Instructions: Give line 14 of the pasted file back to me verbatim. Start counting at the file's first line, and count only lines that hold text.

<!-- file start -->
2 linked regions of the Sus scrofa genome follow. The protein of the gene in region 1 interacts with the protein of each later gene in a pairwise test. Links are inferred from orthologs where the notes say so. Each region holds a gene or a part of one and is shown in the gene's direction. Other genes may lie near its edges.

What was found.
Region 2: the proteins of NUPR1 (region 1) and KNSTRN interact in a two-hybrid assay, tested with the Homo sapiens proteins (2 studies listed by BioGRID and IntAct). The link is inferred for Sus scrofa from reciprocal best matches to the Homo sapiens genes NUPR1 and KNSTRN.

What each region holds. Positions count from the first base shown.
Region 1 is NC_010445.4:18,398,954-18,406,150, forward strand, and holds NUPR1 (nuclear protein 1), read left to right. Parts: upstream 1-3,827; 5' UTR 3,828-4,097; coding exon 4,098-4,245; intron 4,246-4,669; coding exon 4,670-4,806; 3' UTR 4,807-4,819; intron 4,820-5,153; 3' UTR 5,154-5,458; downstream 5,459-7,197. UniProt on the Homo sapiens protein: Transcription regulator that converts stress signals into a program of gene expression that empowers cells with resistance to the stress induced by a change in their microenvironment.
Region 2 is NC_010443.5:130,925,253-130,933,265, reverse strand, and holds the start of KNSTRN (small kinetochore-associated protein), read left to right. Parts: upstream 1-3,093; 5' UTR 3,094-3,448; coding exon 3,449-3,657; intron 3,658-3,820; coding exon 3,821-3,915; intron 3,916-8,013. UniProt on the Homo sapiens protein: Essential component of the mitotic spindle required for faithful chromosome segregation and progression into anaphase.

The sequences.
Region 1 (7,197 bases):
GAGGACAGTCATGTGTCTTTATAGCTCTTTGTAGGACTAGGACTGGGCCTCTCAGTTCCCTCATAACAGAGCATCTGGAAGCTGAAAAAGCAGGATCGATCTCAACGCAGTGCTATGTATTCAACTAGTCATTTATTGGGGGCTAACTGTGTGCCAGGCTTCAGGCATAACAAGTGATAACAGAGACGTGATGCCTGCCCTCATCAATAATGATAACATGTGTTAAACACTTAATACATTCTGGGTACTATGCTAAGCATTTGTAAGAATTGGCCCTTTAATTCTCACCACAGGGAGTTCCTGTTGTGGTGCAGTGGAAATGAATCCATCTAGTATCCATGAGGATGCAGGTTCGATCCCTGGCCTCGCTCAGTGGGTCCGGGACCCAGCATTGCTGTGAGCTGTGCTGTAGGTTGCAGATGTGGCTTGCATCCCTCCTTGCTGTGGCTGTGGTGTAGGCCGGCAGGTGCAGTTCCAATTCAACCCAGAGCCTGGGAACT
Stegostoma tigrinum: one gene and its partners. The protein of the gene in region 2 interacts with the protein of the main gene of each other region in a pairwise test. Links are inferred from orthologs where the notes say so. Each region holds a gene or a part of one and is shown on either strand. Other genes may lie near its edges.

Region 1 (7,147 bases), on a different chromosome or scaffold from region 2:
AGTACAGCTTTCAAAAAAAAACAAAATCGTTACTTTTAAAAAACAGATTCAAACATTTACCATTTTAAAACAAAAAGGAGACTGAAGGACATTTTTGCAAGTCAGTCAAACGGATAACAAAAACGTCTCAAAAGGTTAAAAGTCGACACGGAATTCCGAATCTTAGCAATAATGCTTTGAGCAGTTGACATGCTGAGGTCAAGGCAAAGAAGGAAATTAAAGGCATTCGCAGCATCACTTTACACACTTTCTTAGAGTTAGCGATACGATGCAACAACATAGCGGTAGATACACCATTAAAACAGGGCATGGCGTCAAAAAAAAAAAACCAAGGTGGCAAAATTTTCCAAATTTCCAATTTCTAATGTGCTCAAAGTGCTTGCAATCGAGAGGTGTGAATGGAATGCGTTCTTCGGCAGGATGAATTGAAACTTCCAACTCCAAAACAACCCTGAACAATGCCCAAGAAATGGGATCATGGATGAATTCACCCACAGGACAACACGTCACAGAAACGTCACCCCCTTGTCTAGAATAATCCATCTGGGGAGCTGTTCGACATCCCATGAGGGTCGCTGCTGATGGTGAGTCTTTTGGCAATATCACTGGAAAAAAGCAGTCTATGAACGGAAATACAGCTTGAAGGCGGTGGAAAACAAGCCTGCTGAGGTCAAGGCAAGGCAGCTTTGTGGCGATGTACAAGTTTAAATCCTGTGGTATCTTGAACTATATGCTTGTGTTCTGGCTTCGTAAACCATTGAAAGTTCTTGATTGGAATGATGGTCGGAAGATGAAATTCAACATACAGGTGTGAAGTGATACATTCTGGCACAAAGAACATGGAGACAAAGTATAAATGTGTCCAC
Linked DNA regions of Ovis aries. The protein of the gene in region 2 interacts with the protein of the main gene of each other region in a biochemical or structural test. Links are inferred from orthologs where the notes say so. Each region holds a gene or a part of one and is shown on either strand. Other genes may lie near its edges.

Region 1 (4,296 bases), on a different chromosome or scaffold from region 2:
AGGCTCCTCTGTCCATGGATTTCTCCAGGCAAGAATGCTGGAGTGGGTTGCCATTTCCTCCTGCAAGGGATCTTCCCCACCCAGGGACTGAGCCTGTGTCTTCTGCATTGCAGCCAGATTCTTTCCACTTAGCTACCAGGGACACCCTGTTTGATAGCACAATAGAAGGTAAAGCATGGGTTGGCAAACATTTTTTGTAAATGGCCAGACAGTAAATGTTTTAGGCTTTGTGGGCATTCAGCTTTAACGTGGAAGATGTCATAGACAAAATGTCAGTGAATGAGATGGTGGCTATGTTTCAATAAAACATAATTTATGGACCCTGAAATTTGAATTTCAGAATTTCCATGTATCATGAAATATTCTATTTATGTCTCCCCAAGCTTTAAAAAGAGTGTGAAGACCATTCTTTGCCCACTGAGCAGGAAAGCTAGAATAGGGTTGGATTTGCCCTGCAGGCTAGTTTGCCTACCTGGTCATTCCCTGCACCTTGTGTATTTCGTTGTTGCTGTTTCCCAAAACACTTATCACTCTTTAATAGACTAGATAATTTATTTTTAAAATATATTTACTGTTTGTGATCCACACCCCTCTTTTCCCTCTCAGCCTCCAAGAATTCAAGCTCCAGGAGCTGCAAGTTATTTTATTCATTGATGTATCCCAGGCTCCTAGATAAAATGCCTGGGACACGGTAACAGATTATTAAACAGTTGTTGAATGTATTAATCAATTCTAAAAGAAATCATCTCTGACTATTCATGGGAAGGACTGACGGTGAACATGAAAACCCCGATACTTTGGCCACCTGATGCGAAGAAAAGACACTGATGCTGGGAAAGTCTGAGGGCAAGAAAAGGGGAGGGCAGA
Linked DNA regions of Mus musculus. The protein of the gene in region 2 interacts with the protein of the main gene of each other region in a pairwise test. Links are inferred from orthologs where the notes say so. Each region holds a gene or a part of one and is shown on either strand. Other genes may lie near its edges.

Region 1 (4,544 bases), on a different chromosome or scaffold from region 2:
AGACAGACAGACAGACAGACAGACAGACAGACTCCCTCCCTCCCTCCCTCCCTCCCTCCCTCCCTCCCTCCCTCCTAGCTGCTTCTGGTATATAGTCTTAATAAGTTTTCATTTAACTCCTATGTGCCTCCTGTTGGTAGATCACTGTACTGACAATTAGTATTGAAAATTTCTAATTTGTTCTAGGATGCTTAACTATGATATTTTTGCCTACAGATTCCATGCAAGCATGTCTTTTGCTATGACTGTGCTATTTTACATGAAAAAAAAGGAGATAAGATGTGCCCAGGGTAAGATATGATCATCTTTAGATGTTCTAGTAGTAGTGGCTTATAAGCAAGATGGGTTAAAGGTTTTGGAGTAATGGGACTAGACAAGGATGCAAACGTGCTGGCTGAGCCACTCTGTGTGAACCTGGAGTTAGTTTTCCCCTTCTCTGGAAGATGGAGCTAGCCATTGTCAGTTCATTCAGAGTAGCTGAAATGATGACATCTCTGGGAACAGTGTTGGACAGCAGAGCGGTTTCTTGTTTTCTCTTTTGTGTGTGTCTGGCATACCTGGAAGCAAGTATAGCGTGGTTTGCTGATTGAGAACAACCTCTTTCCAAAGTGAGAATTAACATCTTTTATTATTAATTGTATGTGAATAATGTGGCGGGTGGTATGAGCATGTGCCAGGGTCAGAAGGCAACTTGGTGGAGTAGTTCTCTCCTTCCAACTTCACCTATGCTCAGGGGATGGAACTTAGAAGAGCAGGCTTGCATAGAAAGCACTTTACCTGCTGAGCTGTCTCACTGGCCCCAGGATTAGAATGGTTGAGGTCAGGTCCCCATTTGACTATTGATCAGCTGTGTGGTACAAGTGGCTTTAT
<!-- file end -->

Region 1 (4,296 bases), on a different chromosome or scaffold from region 2: